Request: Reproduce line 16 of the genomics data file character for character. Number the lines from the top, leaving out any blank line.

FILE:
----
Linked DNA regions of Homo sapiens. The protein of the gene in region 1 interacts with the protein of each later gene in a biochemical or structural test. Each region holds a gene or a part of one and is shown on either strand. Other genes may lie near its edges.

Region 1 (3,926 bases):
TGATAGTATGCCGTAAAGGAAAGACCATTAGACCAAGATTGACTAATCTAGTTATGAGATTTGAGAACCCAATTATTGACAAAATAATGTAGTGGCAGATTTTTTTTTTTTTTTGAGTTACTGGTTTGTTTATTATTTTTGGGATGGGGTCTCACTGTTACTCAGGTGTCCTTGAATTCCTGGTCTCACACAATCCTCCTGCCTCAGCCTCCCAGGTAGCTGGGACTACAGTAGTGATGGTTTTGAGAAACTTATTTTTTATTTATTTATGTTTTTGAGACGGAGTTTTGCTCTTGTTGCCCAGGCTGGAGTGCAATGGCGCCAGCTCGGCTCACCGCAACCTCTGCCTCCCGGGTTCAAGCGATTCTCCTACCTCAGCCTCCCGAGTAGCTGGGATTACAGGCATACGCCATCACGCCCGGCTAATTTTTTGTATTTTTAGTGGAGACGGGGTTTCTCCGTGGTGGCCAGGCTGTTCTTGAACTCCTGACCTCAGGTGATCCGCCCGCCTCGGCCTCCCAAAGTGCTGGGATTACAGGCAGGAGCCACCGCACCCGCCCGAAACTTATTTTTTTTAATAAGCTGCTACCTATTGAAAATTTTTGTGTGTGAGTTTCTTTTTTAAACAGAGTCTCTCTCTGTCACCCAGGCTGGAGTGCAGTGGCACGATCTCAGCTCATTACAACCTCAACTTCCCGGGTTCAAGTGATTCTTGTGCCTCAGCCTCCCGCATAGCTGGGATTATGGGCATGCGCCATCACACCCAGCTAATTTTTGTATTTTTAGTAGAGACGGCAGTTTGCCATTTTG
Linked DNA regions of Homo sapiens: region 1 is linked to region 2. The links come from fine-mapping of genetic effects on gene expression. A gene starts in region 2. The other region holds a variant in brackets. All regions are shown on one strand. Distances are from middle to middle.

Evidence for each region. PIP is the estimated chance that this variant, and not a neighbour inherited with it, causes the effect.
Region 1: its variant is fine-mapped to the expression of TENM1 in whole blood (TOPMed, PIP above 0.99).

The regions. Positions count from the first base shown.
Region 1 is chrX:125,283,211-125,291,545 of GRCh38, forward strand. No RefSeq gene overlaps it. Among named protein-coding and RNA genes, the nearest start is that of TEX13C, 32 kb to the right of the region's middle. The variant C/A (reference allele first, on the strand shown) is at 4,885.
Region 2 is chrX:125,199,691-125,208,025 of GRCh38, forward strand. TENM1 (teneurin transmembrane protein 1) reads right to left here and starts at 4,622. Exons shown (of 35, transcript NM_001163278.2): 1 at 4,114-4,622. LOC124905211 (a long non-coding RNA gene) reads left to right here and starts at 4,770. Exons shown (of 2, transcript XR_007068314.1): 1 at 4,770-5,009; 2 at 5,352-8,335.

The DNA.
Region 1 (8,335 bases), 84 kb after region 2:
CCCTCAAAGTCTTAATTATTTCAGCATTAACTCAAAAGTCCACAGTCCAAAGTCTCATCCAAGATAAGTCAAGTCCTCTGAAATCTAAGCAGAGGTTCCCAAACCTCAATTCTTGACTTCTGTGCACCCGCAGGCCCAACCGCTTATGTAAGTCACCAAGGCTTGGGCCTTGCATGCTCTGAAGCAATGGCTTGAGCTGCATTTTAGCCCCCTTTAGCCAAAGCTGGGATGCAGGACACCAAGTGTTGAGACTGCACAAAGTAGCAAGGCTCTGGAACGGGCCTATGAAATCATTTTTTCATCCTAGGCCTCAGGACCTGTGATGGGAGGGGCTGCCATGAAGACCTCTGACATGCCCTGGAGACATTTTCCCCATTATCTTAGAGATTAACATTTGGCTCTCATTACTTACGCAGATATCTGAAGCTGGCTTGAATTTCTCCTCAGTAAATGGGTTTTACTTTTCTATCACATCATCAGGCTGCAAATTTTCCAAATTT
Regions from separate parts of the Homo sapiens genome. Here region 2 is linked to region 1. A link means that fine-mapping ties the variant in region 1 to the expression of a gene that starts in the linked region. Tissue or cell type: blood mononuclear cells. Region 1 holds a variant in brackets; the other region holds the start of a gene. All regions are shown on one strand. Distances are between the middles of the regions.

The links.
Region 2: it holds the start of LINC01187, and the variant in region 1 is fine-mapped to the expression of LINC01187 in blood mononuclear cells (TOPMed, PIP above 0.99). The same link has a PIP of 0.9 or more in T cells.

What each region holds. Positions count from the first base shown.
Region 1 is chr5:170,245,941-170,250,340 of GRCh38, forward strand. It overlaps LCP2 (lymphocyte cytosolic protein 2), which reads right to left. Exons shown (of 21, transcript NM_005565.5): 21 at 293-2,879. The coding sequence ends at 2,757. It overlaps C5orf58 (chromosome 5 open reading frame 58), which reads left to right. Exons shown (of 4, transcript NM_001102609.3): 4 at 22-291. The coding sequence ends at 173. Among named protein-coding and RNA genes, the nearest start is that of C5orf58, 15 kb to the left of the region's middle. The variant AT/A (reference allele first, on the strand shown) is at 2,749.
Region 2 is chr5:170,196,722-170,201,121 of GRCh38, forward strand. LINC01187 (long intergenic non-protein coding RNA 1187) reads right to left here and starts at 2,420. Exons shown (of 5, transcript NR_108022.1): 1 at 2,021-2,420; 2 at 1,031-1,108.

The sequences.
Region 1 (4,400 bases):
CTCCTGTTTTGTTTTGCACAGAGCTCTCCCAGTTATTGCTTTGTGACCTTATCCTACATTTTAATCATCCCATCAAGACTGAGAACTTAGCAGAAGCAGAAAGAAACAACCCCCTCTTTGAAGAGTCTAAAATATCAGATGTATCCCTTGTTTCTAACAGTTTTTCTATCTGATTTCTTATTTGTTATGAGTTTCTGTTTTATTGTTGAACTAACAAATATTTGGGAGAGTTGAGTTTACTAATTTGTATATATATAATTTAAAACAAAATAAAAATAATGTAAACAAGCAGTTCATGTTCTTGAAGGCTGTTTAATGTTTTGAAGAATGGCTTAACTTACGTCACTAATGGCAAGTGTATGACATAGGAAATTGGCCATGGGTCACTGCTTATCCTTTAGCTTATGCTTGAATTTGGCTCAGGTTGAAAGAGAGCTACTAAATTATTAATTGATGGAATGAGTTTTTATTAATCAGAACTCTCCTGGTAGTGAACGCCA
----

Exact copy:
What each region holds. Positions count from the first base shown.